Corbett camp op-ed criticizes AP’s report on education funding gap
Gov. Tom Corbett’s administration Monday issued the final salvo in the education funding debate that helped topple him.
Acting Secretary of Education Carolyn Dumaresq issued an op-ed criticizing an Associated Press report that concluded the gap between how much wealthy and poor schools spend per student more than doubled during the Republican’s four-year tenure.
“It’s quite a stretch, if not a misrepresentation, to hold the governor accountable for spending decisions made by each school district,” she said.
The AP’s Pennsylvania editor, Larry Rosenthal, said the news organization stands by its story.
“The Associated Press’ analysis of the school funding gap illuminates an issue of significant importance for Pennsylvanians,” he said. “The story notes education funding comes from various sources, including determinations made in 500 communities and from the state. We stand by the story.”
Critics targeted Corbett for failing to replace $1 billion in federal stimulus funds that had been put toward education. The governor and Legislature control only state funding to public schools, which is $10 billion — a record amount, Dumaresq noted. Still, it accounts for about one-third of the $27.6 billion total spent on schools.
To eliminate the spending gap outlined in the AP report, Dumaresq said, “The state would have to step in and make all spending and taxing decisions.
“I have yet to see a line outside the Department of Education of those willing to cede control of their local school district to the state,” she said. “My parting request is that we stop blaming the loss of the $1 billion in federal money on Governor Corbett and refocus our energy on ensuring that Pennsylvania develops a new education funding formula.”
“It’s an administration leaving office that wants — from their point of view — to get the historical record straight,” said G. Terry Madonna, a pollster and political analyst at Franklin & Marshall College.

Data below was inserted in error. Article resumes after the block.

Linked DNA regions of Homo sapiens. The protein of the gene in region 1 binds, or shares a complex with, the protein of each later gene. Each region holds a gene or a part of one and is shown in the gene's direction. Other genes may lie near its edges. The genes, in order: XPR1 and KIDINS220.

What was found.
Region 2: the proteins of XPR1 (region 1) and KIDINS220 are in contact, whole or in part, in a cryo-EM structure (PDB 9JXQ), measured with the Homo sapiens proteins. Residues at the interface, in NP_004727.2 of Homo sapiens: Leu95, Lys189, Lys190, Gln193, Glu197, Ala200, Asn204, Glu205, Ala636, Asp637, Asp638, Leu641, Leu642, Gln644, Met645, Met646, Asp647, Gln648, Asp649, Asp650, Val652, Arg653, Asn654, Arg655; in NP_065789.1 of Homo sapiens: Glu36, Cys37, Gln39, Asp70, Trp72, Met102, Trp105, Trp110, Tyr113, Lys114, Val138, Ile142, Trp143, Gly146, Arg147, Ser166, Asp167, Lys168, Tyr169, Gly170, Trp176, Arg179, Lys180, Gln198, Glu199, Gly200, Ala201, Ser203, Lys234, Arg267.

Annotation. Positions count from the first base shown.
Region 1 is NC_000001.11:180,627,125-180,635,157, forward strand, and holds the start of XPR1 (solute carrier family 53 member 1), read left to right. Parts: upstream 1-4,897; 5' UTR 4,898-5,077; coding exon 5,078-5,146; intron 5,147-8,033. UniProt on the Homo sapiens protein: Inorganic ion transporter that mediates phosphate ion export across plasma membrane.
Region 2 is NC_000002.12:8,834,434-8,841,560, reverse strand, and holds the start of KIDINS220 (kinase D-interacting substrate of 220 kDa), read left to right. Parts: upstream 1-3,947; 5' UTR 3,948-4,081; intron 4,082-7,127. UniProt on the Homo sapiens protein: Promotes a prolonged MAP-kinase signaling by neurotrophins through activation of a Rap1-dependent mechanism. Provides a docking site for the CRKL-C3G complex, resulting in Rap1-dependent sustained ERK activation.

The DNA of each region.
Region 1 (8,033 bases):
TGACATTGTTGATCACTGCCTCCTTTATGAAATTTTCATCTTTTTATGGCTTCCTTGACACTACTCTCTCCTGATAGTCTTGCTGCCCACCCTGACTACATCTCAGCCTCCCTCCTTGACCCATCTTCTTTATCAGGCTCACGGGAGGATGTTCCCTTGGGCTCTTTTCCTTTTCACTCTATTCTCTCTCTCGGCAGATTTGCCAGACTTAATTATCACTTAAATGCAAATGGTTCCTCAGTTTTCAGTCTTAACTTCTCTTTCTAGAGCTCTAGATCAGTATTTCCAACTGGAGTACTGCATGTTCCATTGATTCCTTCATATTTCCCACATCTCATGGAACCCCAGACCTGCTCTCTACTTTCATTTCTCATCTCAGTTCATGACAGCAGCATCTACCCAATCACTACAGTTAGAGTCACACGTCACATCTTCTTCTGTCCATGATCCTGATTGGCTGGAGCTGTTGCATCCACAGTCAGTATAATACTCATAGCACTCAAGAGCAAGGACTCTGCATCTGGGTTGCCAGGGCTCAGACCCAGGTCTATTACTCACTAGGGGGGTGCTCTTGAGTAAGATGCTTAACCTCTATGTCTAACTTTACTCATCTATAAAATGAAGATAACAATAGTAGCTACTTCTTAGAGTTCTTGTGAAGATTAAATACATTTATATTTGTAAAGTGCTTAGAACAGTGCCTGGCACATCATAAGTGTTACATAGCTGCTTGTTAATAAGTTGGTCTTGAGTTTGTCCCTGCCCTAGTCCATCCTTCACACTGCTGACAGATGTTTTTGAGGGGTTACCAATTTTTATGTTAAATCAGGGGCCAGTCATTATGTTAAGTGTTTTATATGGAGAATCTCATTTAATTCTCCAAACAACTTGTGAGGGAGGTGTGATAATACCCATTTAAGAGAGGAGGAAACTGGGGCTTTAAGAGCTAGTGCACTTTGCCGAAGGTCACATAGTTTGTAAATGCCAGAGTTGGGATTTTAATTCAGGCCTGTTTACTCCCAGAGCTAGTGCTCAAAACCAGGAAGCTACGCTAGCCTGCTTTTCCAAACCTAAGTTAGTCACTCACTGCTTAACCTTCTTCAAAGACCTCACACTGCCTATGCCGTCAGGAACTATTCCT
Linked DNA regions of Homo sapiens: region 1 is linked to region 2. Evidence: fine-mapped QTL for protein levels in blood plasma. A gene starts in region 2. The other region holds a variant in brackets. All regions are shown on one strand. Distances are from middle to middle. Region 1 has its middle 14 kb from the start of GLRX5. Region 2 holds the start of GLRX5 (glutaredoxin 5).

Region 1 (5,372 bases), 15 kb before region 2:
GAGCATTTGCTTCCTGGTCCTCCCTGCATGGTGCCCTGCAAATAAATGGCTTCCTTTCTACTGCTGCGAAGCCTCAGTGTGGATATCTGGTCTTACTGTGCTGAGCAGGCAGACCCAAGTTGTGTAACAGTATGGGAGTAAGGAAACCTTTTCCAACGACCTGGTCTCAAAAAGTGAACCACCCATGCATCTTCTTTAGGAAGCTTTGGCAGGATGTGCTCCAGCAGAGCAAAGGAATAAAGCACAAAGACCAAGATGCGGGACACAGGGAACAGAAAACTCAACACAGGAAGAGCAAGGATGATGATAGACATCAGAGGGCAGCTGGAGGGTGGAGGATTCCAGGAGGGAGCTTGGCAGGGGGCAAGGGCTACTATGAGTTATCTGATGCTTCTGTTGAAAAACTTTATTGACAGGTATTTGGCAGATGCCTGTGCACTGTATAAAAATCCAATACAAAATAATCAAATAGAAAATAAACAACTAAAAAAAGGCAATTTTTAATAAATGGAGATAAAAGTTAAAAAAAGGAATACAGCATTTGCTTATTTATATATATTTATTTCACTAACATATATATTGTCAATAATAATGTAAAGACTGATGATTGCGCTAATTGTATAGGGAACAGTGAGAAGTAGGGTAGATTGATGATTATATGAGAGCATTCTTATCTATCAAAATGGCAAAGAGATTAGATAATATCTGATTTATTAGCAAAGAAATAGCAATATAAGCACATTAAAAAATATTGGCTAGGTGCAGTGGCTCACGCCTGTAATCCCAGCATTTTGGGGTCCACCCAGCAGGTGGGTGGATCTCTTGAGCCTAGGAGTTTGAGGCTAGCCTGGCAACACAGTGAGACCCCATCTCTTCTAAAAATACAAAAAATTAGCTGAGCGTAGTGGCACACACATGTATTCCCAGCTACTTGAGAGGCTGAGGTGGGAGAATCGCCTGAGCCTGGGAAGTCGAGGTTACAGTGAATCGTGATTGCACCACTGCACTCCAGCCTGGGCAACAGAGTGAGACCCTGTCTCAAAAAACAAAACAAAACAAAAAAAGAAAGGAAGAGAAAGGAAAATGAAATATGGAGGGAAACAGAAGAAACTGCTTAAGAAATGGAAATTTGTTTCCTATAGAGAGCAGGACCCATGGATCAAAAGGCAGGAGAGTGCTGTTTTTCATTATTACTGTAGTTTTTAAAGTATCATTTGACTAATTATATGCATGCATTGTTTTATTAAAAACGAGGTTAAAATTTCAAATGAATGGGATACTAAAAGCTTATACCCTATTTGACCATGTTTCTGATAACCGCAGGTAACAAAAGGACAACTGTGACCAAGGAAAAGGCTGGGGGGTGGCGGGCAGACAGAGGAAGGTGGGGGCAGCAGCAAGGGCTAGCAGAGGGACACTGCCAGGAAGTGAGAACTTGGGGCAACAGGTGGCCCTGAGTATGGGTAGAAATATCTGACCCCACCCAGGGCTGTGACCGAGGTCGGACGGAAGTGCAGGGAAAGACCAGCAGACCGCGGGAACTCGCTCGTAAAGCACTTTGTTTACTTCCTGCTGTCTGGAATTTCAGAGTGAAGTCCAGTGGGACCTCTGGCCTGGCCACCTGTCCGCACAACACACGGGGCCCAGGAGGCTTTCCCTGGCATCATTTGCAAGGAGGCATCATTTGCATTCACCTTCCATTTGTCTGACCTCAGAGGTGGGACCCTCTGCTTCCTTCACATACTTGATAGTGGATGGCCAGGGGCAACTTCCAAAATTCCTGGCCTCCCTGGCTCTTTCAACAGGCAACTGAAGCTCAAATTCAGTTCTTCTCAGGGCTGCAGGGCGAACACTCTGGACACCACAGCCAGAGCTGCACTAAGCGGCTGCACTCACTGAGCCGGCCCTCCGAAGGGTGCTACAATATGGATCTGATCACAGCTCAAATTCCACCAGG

A commission the Legislature formed is studying how best to calculate education funding.
Experts on both sides deplore the system but part company quickly on the best way to move forward.
“You cannot separate the issue of a new formula from the dollar issue,” said Ron Cowell, former Democratic legislator and president of the Harrisburg-based Education Policy and Leadership Center.
“A formula that measures the needs of students and districts and drives the state’s obligation is very different from the Legislature arbitrarily coming up with a number.”
Such an approach could cost $3 billion to $4 billion in new revenue, which “just isn’t there,” said James Paul of the Commonwealth Foundation, a conservative think tank.
Paul supports what he calls “weighted student funding,” which would tie funding to individual students. Factors such as poverty, English as a second language and others would be given extra weight.
Regardless of what the commission determines, the funding formula must be set by the Legislature.
Corbett succinctly summed up the political dilemma to the AP: “So who do I take it away from?”
Donald Gilliland is a Trib Total Media staff writer.